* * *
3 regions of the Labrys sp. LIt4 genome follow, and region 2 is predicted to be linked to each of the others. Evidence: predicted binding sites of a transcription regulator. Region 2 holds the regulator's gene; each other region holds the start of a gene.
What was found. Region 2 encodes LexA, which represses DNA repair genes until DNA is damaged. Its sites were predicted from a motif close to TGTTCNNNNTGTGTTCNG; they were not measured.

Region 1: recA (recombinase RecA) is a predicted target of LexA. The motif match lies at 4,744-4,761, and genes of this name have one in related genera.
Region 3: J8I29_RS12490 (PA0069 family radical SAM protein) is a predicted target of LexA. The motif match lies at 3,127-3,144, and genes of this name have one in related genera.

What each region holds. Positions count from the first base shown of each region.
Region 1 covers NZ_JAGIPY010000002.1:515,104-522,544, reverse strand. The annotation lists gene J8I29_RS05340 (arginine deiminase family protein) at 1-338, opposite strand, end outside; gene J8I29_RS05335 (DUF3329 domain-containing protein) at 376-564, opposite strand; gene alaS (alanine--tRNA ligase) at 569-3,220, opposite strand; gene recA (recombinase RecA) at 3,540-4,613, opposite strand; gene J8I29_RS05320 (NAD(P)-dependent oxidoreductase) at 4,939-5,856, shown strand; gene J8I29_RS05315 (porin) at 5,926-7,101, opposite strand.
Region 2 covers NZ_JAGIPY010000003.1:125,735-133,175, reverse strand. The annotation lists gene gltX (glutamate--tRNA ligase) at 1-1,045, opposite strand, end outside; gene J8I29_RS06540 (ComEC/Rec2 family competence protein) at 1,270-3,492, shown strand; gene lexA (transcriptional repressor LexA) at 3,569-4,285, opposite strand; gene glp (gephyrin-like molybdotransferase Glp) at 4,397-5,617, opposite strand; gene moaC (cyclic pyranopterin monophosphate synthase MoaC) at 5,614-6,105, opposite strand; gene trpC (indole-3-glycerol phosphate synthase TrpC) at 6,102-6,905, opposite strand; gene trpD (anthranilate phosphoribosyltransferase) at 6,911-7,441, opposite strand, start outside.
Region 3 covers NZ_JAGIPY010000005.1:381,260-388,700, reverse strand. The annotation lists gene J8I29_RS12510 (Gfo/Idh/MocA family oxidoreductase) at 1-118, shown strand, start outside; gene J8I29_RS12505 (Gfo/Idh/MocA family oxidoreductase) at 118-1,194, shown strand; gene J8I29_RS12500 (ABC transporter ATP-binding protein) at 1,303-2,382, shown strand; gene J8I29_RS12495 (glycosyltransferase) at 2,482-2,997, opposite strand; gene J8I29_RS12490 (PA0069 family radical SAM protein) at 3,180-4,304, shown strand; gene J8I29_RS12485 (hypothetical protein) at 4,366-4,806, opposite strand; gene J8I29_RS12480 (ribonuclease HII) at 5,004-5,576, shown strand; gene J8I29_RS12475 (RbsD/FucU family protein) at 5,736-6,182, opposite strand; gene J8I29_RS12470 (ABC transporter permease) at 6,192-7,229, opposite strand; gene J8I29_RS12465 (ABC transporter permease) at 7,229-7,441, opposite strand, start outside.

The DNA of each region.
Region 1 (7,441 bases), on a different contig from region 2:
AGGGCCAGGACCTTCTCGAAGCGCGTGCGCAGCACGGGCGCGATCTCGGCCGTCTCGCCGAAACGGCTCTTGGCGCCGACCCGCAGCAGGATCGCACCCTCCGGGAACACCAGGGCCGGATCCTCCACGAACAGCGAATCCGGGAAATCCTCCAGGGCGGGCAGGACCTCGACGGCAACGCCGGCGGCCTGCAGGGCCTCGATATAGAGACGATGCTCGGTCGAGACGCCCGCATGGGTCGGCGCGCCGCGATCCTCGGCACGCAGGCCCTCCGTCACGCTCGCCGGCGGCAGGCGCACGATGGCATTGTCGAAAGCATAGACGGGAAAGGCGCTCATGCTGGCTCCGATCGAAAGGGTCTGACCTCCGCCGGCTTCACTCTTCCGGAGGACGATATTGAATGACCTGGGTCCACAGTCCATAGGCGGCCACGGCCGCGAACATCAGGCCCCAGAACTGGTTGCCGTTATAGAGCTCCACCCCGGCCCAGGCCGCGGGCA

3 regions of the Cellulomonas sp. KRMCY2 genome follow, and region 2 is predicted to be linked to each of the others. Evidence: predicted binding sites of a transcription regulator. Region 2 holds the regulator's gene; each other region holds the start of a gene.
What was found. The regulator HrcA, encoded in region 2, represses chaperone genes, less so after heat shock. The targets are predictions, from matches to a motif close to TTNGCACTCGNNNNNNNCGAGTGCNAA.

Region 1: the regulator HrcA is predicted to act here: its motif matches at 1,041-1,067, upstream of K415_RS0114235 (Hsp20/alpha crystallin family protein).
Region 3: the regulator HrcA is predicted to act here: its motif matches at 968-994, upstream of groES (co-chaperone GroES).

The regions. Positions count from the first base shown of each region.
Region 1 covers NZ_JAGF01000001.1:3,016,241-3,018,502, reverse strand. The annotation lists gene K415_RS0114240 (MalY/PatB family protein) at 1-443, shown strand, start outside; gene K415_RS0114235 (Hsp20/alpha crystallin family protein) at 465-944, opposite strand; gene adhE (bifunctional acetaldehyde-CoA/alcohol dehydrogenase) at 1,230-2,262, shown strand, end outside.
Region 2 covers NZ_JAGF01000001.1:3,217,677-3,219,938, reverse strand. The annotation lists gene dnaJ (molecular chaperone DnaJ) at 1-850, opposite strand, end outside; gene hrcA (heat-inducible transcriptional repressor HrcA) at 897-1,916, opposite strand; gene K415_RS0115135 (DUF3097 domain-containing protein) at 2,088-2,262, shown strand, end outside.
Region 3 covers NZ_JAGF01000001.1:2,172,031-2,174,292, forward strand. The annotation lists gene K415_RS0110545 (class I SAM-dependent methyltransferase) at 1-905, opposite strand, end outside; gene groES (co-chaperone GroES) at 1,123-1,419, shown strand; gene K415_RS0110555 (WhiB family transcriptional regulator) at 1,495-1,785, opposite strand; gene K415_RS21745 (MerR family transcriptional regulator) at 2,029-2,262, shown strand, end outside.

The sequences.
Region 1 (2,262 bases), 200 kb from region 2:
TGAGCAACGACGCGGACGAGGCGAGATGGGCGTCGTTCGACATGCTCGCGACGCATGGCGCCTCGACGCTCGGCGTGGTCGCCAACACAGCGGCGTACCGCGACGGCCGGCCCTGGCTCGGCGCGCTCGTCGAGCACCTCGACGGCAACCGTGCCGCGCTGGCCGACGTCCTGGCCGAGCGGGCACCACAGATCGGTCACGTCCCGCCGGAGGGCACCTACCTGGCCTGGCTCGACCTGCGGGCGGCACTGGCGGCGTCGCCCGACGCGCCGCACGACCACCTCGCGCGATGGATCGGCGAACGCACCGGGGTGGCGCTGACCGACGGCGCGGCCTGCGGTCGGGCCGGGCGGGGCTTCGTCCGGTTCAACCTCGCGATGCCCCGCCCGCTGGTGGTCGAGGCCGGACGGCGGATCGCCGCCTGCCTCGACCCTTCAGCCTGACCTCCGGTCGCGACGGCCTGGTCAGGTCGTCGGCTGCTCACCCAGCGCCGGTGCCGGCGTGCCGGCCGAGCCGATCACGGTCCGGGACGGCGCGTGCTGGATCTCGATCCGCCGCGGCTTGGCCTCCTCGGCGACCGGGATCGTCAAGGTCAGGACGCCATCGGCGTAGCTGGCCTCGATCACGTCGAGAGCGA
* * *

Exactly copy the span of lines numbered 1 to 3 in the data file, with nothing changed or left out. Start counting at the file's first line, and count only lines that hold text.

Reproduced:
3 regions of the Labrys sp. LIt4 genome follow, and region 2 is predicted to be linked to each of the others. Evidence: predicted binding sites of a transcription regulator. Region 2 holds the regulator's gene; each other region holds the start of a gene.
What was found. Region 2 encodes LexA, which represses DNA repair genes until DNA is damaged. Its sites were predicted from a motif close to TGTTCNNNNTGTGTTCNG; they were not measured.

Region 1: recA (recombinase RecA) is a predicted target of LexA. The motif match lies at 4,744-4,761, and genes of this name have one in related genera.